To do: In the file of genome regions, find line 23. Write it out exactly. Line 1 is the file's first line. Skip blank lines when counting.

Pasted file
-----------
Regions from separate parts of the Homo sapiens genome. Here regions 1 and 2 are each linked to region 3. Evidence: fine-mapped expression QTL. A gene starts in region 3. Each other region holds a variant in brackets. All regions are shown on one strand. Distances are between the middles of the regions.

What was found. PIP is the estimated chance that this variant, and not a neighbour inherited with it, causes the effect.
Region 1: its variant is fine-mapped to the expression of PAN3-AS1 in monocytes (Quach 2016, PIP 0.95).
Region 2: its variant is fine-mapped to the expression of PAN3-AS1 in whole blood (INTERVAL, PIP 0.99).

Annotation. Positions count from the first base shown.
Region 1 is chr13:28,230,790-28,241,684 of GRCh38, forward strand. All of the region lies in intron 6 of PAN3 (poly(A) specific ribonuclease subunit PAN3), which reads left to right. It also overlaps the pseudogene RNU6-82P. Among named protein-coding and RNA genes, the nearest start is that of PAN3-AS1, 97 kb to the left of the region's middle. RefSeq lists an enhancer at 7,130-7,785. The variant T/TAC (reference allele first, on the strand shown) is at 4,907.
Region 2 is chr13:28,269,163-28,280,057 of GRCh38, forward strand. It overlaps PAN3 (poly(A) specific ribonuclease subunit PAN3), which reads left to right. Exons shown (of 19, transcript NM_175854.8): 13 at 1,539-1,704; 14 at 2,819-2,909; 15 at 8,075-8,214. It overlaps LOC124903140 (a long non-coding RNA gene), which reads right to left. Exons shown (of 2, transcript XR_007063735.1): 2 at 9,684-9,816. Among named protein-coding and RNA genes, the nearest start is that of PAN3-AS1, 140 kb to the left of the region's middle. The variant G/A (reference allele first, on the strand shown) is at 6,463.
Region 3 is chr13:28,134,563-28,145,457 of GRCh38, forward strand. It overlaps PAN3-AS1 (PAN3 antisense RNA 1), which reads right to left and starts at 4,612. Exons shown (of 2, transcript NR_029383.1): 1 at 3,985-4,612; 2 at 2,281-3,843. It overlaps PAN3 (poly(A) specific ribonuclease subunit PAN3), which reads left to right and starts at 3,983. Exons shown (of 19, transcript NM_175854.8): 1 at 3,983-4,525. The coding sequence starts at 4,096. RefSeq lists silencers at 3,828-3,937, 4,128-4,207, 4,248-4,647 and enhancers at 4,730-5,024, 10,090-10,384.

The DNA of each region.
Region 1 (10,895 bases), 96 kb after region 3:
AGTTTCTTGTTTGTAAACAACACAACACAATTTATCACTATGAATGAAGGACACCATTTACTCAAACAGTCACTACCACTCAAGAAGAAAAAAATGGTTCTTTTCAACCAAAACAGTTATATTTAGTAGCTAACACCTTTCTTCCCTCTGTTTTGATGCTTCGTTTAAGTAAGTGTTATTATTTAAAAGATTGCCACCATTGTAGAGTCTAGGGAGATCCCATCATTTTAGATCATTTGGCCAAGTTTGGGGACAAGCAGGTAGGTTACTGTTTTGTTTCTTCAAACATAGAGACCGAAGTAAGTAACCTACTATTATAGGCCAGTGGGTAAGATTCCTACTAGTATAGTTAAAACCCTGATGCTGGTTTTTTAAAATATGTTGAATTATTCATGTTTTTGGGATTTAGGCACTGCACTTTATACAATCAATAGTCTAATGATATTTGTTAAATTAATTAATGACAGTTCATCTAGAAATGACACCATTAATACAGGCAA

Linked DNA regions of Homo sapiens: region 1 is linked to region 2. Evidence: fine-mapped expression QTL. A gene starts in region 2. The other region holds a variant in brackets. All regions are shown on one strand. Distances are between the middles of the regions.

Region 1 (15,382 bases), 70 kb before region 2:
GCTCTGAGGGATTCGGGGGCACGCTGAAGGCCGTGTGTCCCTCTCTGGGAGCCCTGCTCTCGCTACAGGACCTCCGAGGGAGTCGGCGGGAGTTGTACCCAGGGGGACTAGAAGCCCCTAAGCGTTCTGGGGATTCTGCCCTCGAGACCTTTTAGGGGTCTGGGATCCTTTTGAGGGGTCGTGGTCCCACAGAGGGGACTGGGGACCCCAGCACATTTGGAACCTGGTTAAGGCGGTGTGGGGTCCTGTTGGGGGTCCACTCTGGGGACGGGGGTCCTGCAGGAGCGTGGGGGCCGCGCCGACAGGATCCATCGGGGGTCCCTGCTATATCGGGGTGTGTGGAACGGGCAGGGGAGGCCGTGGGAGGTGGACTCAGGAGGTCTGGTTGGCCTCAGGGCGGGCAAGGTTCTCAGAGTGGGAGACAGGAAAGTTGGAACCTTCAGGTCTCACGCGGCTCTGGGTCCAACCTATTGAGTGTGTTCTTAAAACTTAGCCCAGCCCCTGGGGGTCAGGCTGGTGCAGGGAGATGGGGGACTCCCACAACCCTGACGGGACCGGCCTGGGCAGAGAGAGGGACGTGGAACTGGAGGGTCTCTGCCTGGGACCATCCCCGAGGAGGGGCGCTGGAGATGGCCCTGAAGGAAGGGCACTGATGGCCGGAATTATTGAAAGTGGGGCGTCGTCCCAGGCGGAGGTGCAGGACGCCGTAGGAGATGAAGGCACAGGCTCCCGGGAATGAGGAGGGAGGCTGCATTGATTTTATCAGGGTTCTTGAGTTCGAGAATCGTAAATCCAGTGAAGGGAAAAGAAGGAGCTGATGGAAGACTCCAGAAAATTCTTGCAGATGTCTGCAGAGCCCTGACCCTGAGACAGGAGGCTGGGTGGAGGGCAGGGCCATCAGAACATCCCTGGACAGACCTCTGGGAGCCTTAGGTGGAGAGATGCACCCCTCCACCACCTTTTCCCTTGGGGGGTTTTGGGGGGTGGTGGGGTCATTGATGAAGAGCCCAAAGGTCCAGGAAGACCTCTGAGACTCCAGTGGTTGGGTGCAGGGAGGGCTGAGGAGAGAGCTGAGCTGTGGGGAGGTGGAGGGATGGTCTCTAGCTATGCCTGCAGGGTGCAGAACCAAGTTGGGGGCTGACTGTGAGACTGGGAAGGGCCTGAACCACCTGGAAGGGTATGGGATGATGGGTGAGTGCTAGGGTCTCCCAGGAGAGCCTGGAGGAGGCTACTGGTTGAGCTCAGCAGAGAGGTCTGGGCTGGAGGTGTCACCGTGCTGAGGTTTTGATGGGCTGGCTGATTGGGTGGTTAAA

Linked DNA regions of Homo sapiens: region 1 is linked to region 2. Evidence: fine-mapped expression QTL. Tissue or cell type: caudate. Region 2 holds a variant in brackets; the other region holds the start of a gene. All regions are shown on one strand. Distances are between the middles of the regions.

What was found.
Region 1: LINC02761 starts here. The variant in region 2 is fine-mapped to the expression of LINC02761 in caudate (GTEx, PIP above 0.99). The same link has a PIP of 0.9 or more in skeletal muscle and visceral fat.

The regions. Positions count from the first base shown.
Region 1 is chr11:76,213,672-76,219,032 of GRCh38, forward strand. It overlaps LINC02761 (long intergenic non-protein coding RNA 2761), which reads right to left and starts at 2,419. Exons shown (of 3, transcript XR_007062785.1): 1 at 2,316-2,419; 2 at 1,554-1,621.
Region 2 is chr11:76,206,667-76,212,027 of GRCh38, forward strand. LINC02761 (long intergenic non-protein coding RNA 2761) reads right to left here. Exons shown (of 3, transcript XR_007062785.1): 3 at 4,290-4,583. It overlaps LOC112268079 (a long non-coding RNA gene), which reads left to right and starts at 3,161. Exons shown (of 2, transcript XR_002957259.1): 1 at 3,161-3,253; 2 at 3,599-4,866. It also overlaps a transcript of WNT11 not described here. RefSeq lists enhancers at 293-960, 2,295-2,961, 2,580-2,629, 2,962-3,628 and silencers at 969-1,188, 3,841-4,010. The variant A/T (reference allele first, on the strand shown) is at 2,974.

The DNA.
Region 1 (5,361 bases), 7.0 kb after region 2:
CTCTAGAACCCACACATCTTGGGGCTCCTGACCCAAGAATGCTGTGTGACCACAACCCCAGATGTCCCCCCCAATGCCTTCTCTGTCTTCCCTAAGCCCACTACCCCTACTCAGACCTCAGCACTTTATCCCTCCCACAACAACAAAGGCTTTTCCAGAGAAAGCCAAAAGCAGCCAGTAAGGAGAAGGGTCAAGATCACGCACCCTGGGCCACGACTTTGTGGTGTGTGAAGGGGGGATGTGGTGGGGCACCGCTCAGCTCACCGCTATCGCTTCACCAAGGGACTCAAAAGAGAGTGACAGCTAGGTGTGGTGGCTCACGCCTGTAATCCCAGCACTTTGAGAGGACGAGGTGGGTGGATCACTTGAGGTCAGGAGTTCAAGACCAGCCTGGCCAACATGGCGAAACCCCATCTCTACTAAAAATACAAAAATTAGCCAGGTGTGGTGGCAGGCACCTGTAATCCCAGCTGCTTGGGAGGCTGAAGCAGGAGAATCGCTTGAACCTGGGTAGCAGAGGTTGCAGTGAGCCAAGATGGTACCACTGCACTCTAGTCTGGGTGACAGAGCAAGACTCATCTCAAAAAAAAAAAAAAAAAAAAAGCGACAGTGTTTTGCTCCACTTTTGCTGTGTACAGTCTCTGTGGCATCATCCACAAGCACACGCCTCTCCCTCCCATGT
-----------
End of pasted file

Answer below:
CTCTAGAACCCACACATCTTGGGGCTCCTGACCCAAGAATGCTGTGTGACCACAACCCCAGATGTCCCCCCCAATGCCTTCTCTGTCTTCCCTAAGCCCACTACCCCTACTCAGACCTCAGCACTTTATCCCTCCCACAACAACAAAGGCTTTTCCAGAGAAAGCCAAAAGCAGCCAGTAAGGAGAAGGGTCAAGATCACGCACCCTGGGCCACGACTTTGTGGTGTGTGAAGGGGGGATGTGGTGGGGCACCGCTCAGCTCACCGCTATCGCTTCACCAAGGGACTCAAAAGAGAGTGACAGCTAGGTGTGGTGGCTCACGCCTGTAATCCCAGCACTTTGAGAGGACGAGGTGGGTGGATCACTTGAGGTCAGGAGTTCAAGACCAGCCTGGCCAACATGGCGAAACCCCATCTCTACTAAAAATACAAAAATTAGCCAGGTGTGGTGGCAGGCACCTGTAATCCCAGCTGCTTGGGAGGCTGAAGCAGGAGAATCGCTTGAACCTGGGTAGCAGAGGTTGCAGTGAGCCAAGATGGTACCACTGCACTCTAGTCTGGGTGACAGAGCAAGACTCATCTCAAAAAAAAAAAAAAAAAAAAAGCGACAGTGTTTTGCTCCACTTTTGCTGTGTACAGTCTCTGTGGCATCATCCACAAGCACACGCCTCTCCCTCCCATGT